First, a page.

These have been driving me crazy. The book is terrible at explaining this stuff, so I was hoping someone here could help me out.(adsbygoogle = window.adsbygoogle || []).push({});

1. The problem statement, all variables and given/known data

A rectangle has a length of 2d and a height of d. Each of the following three charges is located at a corner of the rectangle: +q_{1}(upper left corner), +q_{2}(lower right corner), and -q (lower left corner). The net electric field at the (empty) upper right corner is zero. Find the magnitudes of q_{1}and q_{2}. Express your answers in terms of q.

2. Relevant equations

Coloumb's Law: k * (|q_{1}| * |q_{2}| / r^{2})

Where k= a proportionality constant ~ 8.99 * 10^{9}N * m^{2}/C^{2}

Electric Field Definition: E = F / q_{0}

Where E is the net electric field at a point, and F is the force experienced by a small test charge represented by q_{0}

3. The attempt at a solution

I really got nowhere trying to find this solution, but here's what I tried:

--> I defined the upper right corner where the net electric field is zero as point T (for easy reference).

--> I represented the forces exerted on point T as three vectors, all with unknown magnitudes. The vector created by q_{1}had a direction of 0º; the vector created by q_{2}had a direction of arctan(2)~63.43º (reasoning below), and the vector created by -q had a direction of 270º.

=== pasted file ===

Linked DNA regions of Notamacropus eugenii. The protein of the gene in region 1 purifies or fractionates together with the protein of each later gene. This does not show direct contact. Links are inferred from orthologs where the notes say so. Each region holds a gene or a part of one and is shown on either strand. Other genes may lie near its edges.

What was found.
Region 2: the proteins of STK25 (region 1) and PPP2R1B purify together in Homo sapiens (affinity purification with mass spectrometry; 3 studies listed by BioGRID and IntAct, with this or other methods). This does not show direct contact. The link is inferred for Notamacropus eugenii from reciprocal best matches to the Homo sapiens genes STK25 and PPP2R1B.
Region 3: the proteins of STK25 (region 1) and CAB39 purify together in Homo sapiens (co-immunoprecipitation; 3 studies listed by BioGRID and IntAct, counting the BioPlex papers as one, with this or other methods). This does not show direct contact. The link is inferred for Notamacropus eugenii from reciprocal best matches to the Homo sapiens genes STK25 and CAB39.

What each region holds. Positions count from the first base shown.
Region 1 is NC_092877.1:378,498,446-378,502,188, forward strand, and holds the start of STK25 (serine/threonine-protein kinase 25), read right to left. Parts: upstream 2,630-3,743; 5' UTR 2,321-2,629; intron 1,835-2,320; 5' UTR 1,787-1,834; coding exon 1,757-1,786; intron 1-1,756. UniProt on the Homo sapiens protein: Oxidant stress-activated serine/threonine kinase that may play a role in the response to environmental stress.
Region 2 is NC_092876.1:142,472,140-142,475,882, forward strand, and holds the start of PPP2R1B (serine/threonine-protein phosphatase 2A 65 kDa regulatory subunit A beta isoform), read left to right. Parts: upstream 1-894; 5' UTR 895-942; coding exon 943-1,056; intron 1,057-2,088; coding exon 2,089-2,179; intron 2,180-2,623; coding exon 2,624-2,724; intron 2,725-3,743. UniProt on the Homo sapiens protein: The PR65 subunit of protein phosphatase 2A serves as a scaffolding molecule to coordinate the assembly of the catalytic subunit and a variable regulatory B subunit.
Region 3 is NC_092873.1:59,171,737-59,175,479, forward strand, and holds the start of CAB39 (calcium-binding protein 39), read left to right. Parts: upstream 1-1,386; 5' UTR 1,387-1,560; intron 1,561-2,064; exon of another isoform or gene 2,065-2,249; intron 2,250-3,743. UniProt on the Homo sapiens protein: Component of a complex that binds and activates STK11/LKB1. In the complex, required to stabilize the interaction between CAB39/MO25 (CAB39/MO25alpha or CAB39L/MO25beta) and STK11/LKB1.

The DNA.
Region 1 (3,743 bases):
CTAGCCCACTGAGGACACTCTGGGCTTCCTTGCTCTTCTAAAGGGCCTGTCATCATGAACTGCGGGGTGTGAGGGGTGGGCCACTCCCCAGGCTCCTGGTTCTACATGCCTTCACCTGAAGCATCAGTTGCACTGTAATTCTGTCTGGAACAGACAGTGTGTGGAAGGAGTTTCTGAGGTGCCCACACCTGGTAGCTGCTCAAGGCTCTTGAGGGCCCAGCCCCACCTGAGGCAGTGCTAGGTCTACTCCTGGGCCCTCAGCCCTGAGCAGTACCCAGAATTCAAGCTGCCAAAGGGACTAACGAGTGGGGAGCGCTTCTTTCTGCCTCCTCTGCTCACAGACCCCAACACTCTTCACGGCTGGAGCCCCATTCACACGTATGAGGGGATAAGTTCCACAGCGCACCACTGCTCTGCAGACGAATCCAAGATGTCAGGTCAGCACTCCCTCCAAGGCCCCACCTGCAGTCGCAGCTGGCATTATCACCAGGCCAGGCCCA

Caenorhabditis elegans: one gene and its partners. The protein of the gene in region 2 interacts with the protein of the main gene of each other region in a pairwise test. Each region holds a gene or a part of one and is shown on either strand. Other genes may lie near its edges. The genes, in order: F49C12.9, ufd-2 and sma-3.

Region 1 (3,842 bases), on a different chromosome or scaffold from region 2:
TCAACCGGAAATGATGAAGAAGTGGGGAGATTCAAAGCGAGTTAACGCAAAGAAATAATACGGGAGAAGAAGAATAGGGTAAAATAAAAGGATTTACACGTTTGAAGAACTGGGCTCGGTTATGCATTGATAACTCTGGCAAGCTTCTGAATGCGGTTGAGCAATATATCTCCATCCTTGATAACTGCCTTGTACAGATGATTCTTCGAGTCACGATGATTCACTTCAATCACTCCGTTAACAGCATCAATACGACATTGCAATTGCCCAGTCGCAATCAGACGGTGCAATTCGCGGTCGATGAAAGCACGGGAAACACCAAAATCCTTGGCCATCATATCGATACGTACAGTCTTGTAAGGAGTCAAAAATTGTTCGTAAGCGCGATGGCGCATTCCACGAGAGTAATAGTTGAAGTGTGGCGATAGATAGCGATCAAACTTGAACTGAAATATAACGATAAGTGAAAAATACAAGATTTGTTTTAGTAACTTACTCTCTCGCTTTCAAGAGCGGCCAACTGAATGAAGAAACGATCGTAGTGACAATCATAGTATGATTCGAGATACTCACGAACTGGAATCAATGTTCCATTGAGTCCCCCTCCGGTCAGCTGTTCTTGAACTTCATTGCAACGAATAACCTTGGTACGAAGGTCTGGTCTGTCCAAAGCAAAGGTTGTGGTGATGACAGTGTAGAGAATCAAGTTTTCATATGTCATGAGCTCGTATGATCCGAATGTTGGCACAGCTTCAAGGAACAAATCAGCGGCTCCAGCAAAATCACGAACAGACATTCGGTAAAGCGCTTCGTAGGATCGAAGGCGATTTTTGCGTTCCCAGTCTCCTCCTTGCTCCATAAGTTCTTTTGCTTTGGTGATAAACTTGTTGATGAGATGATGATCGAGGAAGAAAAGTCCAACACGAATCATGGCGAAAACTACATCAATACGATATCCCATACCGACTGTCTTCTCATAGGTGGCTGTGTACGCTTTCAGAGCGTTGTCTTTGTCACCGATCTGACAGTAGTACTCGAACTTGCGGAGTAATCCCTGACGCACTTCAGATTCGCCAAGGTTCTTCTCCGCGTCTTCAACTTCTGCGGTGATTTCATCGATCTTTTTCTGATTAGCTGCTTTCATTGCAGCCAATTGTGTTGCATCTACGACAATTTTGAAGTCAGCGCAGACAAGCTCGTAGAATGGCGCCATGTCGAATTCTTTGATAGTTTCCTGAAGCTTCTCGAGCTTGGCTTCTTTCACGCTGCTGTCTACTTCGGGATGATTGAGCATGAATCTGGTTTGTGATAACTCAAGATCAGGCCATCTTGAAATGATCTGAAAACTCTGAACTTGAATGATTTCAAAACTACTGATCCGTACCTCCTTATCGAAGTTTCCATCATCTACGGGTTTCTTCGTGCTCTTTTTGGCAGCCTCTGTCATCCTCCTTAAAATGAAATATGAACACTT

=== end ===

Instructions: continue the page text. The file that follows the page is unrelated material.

--> I obtained the direction of the vector created by q_{2}by drawing a right triangle with leg lengths 1 and 2 and solving for the angle opposite the side with length 2. The leg lengths were obtained from the given data that the sides of the rectangle are d and 2d.

--> At this point, I realized I was completely on the wrong track. I was planning on solving for the resultant of these three vectors, but I realized that it was already given in the problem that the resultant is, in effect, zero. Thus, in my line of thought, the resultant of the vectors produced by q_{1}and q_{2}(the positive charges) must be equal in magnitude and opposite in direction of the vector produced by -q. However, because the two vectors produced by these positive charges are at 0º and ~63.43º, they cannot produce a resultant at 90º, which would be needed in order to have the opposite direction of the vector created by then negative charge. Thus, to me, the problem appears impossible, unless q_{1}or q_{2}were allowed to be negative, which I don't believe they are.

Thanks a ton for any help you can provide!

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# Homework Help: Electric Field Problems

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